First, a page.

Rogers LaCaze scored a fleeting victory last year when a state judge granted him a new trial over one of New Orleans' most infamous massacres — the 1995 triple slaying of a New Orleans police officer and two others inside the Kim Anh Restaurant.

But on Friday, the Louisiana Supreme Court delivered what appeared to be a fatal blow to LaCaze's attempts to secure a new trial and to stay off death row, at least through the state court system.

In an 18-page ruling, the state's high court unanimously found that the 4th Circuit Court of Appeal got it right in January when it reversed ad hoc Judge Michael Kirby's decision to grant LaCaze a new trial based on one juror's failure to identify himself as a "badge-wearing law enforcement officer."

The decision from the Supreme Court, which rejected numerous other claims that LaCaze's attorneys cited in their appeal, also seemed to mean LaCaze will return to death row.

While District Attorney Leon Cannizzaro's office had agreed to give up on sending LaCaze back to death row for the triple killing following Kirby's ruling, Friday's Supreme Court order appeared to reinstate LaCaze's death sentence, despite no indication that the 4th Circuit had ever taken that step. 

LaCaze, 40, was convicted and sentenced to death months after the March 1995 massacre, in which NOPD Officer Ronald "Ronnie" Williams II and siblings Cuong Vu and Ha Vu were slain inside the New Orleans East restaurant.

Williams' former partner, rookie officer Antoinette Frank, also was convicted of the triple slaying in a separate trial that year, and she remains on Louisiana's death row — the last New Orleans killer to be housed there.

Kirby, a former 4th Circuit jurist, found the evidence of LaCaze’s guilt “overwhelming” after a prolonged series of hearings, dismissing a litany of claims filed by LaCaze's attorneys.

But in his 128-page ruling, Kirby nevertheless found a new trial for LaCaze was warranted because juror David Settle had failed to mention he was a state law enforcement officer. Such commissioned officers were legally barred from serving on juries at the time, though the law has since been reversed.

A panel of the 4th Circuit Court of Appeal responded in January with a terse, one-paragraph ruling, dismissing Kirby's blockbuster decision with little explanation.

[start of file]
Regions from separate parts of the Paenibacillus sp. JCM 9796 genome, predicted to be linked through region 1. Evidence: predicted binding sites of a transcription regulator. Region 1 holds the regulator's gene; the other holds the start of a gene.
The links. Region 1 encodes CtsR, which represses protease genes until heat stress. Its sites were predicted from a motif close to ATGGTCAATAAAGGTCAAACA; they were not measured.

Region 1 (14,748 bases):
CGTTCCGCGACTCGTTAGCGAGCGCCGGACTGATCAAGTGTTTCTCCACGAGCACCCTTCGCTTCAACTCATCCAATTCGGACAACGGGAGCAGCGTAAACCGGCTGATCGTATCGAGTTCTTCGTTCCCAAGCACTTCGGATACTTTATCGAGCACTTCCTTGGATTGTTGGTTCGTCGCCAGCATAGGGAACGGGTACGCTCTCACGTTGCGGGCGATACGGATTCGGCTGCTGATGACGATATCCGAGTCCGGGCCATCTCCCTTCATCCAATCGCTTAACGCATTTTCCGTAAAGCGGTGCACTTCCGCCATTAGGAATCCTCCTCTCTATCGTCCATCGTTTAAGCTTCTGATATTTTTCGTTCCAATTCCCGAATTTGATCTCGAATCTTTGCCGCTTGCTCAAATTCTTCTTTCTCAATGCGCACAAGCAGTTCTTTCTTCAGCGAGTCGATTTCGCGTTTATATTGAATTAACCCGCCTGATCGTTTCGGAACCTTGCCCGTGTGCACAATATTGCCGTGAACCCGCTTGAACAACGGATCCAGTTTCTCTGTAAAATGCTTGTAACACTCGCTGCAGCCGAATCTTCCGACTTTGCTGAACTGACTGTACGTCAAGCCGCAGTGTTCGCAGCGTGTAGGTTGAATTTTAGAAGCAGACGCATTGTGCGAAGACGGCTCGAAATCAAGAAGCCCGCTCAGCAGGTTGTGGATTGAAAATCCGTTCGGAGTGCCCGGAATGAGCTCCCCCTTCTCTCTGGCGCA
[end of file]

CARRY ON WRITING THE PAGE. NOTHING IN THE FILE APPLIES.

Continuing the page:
The Supreme Court offered a far more elaborate response on Friday. It noted that the law has since changed and found that, even if it hadn't, there was no evidence that Settle was "the sort of badge-wearing officer" who would be deemed unfit for jury service.

Settle, the court said, was working without arrest powers at a desk for the Bureau of Motor Vehicles when he was called to jury service.

If he had offered up his job description, the court found, it would not have prompted a valid challenge to his ability to serve on the jury that convicted LaCaze and sentenced him to death.

LaCaze "must also show that (Settle) harbored actual bias, or at least point to specific facts from which bias must be presumed," the court found, determining that he had not done so.

The court also rejected other claims that the case was botched by prosecutors, police, Criminal District Court Judge Frank Marullo or LaCaze's own, now-deceased trial attorney, Willie Turk. 

Marullo presided over the trials of both Frank and LaCaze, even though his signature appeared on an order granting Frank possession of the possible murder weapon — which then was sitting among surplus police evidence — before the killings.

Marullo has denied signing the order, but LaCaze’s attorneys raised that argument again in their appeal to the Supreme Court, arguing he should have recused himself from the trial.

"There has been considerable inquiry, to no avail, as to whether (Marullo's) signature is genuine" on the weapon release order, and in any case it didn't weigh on LaCaze's guilt, the Supreme Court found.